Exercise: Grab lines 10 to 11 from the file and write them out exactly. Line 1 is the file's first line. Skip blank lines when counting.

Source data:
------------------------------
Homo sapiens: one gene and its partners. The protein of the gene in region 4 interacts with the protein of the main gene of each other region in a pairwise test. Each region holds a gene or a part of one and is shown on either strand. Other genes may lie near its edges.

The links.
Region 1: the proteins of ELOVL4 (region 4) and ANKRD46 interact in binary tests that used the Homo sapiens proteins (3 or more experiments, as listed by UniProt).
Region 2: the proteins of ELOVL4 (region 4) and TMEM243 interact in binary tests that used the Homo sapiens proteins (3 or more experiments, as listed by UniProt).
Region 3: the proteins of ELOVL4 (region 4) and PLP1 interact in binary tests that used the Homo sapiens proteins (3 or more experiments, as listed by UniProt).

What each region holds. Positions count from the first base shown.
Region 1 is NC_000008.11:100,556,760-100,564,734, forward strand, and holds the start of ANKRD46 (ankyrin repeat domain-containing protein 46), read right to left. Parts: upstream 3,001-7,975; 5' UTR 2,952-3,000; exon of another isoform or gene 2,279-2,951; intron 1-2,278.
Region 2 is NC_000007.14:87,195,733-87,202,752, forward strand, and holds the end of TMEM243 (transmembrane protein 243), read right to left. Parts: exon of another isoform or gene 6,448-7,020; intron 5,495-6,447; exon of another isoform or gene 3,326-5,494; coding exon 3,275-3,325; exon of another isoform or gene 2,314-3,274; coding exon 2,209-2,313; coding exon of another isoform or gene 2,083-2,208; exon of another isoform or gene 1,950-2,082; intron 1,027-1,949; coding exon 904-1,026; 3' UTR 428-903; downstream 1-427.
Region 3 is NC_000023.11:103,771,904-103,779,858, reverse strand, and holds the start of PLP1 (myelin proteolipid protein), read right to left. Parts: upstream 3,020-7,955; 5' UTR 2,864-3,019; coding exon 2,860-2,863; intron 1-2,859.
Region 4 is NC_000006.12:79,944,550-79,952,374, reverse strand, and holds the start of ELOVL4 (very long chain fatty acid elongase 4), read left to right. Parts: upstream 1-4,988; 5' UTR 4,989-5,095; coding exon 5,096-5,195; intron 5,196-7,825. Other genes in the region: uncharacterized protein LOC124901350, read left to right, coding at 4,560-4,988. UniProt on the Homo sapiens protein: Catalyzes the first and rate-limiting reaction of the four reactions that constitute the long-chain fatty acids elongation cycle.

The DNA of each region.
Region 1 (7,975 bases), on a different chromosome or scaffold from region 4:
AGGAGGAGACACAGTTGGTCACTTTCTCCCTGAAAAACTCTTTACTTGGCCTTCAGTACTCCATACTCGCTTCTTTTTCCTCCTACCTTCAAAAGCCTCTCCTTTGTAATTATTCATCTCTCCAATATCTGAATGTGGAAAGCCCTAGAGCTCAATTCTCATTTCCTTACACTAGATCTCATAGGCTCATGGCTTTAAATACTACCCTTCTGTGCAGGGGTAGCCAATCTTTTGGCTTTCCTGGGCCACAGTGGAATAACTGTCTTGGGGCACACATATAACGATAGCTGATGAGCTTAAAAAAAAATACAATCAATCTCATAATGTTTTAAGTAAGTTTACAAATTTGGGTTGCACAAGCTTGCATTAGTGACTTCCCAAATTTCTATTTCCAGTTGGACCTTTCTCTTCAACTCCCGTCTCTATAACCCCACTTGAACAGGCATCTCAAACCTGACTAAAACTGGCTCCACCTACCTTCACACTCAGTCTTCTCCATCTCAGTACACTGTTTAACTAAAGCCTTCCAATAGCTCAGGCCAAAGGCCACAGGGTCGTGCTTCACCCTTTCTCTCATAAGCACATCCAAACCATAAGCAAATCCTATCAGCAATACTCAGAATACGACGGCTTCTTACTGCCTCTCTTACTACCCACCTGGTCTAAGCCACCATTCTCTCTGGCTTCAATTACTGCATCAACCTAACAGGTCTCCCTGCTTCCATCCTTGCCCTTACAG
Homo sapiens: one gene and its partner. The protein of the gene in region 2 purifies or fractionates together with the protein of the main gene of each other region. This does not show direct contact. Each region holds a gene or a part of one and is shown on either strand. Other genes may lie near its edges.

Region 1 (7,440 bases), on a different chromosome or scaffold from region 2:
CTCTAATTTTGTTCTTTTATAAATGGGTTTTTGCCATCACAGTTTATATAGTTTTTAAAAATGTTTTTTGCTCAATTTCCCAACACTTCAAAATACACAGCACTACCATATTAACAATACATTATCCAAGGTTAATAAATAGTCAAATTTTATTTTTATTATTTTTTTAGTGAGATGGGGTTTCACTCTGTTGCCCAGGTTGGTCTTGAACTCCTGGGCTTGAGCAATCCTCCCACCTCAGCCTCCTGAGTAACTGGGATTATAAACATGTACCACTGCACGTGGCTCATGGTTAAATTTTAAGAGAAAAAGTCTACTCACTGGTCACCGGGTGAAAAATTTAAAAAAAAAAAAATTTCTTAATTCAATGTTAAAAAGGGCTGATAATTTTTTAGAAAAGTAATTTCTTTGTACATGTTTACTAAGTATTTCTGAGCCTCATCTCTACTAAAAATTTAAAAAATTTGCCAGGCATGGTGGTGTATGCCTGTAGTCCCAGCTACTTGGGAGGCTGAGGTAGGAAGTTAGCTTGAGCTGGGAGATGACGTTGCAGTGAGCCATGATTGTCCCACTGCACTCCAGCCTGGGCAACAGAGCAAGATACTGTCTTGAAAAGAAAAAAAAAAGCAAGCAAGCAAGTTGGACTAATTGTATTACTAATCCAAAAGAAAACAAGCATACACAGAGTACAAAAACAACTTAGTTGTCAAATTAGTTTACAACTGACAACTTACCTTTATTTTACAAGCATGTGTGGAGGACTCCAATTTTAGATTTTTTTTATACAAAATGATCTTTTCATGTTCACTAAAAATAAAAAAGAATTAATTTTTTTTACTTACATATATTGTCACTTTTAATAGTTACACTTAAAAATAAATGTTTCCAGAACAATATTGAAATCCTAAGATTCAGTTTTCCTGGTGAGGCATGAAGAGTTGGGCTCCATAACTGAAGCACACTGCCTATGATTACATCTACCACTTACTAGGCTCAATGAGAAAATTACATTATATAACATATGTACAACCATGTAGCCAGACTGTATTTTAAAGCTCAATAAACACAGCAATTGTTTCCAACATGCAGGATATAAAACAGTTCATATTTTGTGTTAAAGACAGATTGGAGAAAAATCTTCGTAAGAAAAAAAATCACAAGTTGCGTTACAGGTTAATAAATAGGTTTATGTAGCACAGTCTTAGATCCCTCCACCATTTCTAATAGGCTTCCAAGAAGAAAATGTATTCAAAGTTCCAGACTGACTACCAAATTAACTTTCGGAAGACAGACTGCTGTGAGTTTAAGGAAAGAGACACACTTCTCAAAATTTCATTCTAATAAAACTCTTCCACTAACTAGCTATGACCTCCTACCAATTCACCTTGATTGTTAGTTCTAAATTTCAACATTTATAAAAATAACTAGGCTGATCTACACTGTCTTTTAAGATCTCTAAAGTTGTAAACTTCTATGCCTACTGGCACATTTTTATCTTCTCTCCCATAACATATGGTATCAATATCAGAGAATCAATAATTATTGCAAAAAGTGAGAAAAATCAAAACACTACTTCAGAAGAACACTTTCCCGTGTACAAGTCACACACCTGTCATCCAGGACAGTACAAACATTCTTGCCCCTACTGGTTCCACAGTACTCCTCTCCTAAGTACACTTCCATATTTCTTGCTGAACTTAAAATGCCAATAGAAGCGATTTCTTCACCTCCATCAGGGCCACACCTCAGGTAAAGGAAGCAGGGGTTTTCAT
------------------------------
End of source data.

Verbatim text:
Region 4 is NC_000006.12:79,944,550-79,952,374, reverse strand, and holds the start of ELOVL4 (very long chain fatty acid elongase 4), read left to right. Parts: upstream 1-4,988; 5' UTR 4,989-5,095; coding exon 5,096-5,195; intron 5,196-7,825. Other genes in the region: uncharacterized protein LOC124901350, read left to right, coding at 4,560-4,988. UniProt on the Homo sapiens protein: Catalyzes the first and rate-limiting reaction of the four reactions that constitute the long-chain fatty acids elongation cycle.

The DNA of each region.